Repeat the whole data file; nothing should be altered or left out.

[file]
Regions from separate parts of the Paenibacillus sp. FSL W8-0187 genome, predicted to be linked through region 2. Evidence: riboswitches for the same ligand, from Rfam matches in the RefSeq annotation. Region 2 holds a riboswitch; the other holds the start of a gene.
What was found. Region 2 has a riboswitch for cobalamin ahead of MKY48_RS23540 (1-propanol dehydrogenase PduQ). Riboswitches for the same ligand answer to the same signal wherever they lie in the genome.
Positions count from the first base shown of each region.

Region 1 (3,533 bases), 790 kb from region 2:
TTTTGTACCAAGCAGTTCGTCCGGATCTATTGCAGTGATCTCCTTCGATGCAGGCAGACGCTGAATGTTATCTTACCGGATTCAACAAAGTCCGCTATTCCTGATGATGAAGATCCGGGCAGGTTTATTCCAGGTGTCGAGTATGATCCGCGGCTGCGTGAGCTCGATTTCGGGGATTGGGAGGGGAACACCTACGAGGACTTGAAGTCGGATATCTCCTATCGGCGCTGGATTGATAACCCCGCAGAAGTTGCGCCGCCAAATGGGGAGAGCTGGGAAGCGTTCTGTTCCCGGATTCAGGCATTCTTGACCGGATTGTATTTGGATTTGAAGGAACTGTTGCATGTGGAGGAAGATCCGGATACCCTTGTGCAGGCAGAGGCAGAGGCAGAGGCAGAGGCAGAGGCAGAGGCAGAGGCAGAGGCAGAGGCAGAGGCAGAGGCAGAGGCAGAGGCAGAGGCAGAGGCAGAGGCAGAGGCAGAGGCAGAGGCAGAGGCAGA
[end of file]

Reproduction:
Regions from separate parts of the Paenibacillus sp. FSL W8-0187 genome, predicted to be linked through region 2. Evidence: riboswitches for the same ligand, from Rfam matches in the RefSeq annotation. Region 2 holds a riboswitch; the other holds the start of a gene.
What was found. Region 2 has a riboswitch for cobalamin ahead of MKY48_RS23540 (1-propanol dehydrogenase PduQ). Riboswitches for the same ligand answer to the same signal wherever they lie in the genome.
Positions count from the first base shown of each region.

Region 1 (3,533 bases), 790 kb from region 2:
TTTTGTACCAAGCAGTTCGTCCGGATCTATTGCAGTGATCTCCTTCGATGCAGGCAGACGCTGAATGTTATCTTACCGGATTCAACAAAGTCCGCTATTCCTGATGATGAAGATCCGGGCAGGTTTATTCCAGGTGTCGAGTATGATCCGCGGCTGCGTGAGCTCGATTTCGGGGATTGGGAGGGGAACACCTACGAGGACTTGAAGTCGGATATCTCCTATCGGCGCTGGATTGATAACCCCGCAGAAGTTGCGCCGCCAAATGGGGAGAGCTGGGAAGCGTTCTGTTCCCGGATTCAGGCATTCTTGACCGGATTGTATTTGGATTTGAAGGAACTGTTGCATGTGGAGGAAGATCCGGATACCCTTGTGCAGGCAGAGGCAGAGGCAGAGGCAGAGGCAGAGGCAGAGGCAGAGGCAGAGGCAGAGGCAGAGGCAGAGGCAGAGGCAGAGGCAGAGGCAGAGGCAGAGGCAGAGGCAGAGGCAGAGGCAGAGGCAGA